Is Congress broken? : the virtues and defects of partisanship and gridlock / William F. Connelly Jr., John J. Pitney Jr., Gary J. Schmitt, editors.

Other Title:
Virtues and defects of partisanship and gridlock
Washington, D.C. : Brookings Institution Press, [2017]
vi, 257 pages : illustrations ; 23 cm
United States. Congress
United States. Congress
Representative government and representation -- United States.
Political leadership -- United States.
Political culture -- United States.
United States -- Politics and government -- 21st century.
POLITICAL SCIENCE -- Government -- Legislative Branch.
POLITICAL SCIENCE -- Political Process -- General.
POLITICAL SCIENCE -- Public Affairs & Administration.
POLITICAL SCIENCE -- Political Ideologies -- Democracy.
Political culture.
Political leadership.
Politics and government.
Representative government and representation.
United States
"Making Congress Work, Again, Within the Constitutional System Congress for many years has ranked low in public esteem-joining journalists, bankers, and union leaders at the bottom of polls. And in recent years there's been good reason for the public disregard, with the rise of hyper-partisanship and the increasing inability of Congress to carry out its required duties, such as passing spending bills on time and conducting responsible oversight of the executive branch. Congress seems so dysfunctional that many observers have all but thrown up their hands in despair, suggesting that an apparently broken U.S. political system might need to be replaced. Now, some of the country's foremost experts on Congress are reminding us that tough hyper-partisan conflict always has been a hallmark of the constitutional system. Going back to the nation's early decades, Congress has experienced periods of division and turmoil. But even in those periods Congress has been able to engage in serious deliberation, prevent ill-considered proposals from becoming law-and, over time, help develop a deeper, more lasting national consensus. The ten chapters in this volume focus on how Congress in the twenty-first century can once again fulfill its proper functions of representation, deliberation, legislation, and oversight. The authors offer a series of practical reforms that would maintain, rather than replace, the constitutional separation of powers that has served the nation well for more than 200 years"-- Provided by publisher.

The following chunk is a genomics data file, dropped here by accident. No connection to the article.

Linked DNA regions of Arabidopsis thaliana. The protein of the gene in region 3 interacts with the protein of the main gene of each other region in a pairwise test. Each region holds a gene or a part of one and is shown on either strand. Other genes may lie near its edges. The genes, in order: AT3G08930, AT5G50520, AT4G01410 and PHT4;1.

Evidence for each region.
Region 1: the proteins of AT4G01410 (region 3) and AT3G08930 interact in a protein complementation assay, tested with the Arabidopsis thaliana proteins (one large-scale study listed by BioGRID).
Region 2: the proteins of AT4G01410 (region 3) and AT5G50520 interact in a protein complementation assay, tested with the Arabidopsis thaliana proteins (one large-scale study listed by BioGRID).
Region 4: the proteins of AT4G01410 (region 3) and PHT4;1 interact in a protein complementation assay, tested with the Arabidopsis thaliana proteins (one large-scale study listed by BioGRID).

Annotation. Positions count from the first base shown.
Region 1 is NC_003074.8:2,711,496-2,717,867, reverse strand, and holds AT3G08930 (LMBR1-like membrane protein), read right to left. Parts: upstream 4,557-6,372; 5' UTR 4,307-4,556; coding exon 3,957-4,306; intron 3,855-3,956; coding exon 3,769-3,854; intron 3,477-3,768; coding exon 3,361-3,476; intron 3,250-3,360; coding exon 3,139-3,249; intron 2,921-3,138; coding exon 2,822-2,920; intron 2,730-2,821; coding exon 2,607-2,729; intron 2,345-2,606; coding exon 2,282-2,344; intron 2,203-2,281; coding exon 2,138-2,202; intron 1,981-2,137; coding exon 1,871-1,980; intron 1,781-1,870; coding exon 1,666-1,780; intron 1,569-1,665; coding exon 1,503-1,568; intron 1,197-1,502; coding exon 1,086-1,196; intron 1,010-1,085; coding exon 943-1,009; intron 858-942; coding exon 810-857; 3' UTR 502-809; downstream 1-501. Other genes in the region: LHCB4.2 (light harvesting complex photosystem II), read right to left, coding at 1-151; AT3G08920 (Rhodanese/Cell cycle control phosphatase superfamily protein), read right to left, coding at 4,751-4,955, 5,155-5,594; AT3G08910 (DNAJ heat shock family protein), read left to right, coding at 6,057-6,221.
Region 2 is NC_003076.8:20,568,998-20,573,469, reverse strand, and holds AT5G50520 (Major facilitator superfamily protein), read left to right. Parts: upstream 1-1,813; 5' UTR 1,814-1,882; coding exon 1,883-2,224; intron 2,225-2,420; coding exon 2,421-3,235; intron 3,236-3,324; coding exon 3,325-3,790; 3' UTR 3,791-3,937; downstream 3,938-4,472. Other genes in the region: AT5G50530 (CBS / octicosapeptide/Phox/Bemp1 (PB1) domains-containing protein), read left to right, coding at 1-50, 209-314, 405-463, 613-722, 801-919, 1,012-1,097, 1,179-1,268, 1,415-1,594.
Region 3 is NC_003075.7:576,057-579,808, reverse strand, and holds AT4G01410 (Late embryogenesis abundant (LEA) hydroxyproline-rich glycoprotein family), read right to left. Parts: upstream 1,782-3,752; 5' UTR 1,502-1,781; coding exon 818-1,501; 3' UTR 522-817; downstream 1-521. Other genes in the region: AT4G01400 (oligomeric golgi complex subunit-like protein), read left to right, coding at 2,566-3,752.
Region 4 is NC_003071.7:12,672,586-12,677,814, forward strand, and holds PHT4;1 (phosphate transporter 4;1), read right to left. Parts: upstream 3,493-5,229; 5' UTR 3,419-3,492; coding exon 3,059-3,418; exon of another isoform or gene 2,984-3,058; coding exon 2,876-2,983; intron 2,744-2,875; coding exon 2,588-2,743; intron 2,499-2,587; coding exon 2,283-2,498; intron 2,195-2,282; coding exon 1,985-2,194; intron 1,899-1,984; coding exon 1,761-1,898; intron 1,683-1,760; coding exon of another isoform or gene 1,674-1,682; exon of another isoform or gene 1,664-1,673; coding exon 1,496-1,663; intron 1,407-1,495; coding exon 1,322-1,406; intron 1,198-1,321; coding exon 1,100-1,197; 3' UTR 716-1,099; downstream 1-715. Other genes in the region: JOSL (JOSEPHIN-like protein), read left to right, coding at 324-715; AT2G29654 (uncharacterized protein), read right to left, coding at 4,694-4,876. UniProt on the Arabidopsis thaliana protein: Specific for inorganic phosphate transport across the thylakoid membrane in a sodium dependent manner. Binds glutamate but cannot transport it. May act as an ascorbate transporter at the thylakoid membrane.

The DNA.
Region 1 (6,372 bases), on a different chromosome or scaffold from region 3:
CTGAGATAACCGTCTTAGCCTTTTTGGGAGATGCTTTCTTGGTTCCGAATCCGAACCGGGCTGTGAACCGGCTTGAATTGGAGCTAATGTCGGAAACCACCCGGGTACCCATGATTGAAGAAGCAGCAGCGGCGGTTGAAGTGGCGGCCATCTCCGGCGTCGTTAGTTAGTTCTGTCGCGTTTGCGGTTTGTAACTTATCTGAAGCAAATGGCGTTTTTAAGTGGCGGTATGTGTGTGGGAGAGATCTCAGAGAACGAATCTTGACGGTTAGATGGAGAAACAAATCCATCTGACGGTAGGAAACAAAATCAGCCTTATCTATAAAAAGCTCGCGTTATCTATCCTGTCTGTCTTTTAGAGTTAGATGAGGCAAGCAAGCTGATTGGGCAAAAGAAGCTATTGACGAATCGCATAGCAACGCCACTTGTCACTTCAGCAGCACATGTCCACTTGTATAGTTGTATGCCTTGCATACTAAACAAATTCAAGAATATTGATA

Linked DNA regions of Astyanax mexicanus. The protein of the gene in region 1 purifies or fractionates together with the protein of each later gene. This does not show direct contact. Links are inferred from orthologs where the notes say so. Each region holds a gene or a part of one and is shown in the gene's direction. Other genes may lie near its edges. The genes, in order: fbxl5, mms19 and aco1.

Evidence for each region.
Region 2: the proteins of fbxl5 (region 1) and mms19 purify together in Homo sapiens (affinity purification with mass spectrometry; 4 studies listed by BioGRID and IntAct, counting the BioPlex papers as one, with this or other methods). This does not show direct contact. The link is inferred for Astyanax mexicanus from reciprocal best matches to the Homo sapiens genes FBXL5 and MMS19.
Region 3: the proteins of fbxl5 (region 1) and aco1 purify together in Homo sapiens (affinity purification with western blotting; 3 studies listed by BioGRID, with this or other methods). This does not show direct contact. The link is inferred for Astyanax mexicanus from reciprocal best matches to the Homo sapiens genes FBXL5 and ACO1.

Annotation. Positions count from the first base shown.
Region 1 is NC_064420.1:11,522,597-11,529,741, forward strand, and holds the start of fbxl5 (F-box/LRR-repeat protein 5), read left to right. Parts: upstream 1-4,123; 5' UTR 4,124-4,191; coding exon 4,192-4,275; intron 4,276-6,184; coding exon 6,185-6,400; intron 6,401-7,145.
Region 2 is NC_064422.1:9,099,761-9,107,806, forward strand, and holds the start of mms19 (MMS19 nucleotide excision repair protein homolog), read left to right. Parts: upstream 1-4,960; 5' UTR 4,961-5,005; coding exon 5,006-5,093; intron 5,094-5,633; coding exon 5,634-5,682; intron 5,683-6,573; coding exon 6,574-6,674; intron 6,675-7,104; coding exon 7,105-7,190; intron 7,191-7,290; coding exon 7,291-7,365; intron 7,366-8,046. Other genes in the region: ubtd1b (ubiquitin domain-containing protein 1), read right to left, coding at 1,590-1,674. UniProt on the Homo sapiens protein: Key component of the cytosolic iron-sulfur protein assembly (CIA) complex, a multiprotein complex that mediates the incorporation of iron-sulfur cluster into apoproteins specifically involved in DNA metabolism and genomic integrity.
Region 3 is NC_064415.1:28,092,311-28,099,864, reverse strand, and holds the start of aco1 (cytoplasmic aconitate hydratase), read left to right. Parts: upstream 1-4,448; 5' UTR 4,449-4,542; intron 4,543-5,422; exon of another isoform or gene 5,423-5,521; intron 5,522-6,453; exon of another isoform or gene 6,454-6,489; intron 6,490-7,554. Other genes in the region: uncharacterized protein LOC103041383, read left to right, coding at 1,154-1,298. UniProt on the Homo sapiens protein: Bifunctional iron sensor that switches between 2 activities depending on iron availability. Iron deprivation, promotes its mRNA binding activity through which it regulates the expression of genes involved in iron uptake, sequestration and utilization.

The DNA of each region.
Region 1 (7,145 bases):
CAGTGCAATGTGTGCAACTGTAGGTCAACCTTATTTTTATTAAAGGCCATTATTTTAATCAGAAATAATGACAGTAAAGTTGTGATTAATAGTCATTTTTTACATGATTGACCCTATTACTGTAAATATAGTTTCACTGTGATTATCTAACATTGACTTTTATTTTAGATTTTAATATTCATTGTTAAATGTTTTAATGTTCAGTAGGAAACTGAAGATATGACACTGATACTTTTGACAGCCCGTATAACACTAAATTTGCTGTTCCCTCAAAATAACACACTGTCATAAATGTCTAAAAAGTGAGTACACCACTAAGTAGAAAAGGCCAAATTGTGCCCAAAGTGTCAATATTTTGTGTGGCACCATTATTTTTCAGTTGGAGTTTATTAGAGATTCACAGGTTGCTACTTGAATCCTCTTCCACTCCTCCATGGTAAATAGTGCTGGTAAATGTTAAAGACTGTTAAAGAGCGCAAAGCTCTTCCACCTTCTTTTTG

Introduction / William F. Connelly Jr., John J. Pitney Jr., and Gary J. Schmitt
Two pathways for congressional reform / Daniel Stid
Congressional representation and contemporary critiques / Andrew E. Busch
Return to deliberation? : politics and lawmaking in committee and on the floor / Daniel J. Palazzolo
Changing House rules : from level playing field to partisan tilt / Donald R. Wolfensberger
Reclaiming institutional relevance through congressional oversight / Melanie M. Marlowe
The other end of Pennsylvania Avenue / Gary J. Schmitt and Rebecca Burgess
The Constitution and congressional leadership / Kathryn Pearson
Ending the omnibus : restoring regular order in congressional appropriations / Peter C. Hanson
Political realism : how hacks, machines, big money, and back-room deals can strengthen American democracy / Jonathan Rauch
A return to Madisonian republicanism : strengthening the nation's most representative institution / William F. Connelly Jr. and John J. Pitney Jr.
Includes bibliographical references and index.
Connelly, William F., 1951- editor.
Pitney, John J., Jr., 1955- editor.
Schmitt, Gary James, 1952- editor.
Other format:
Online version: Is Congress broken?
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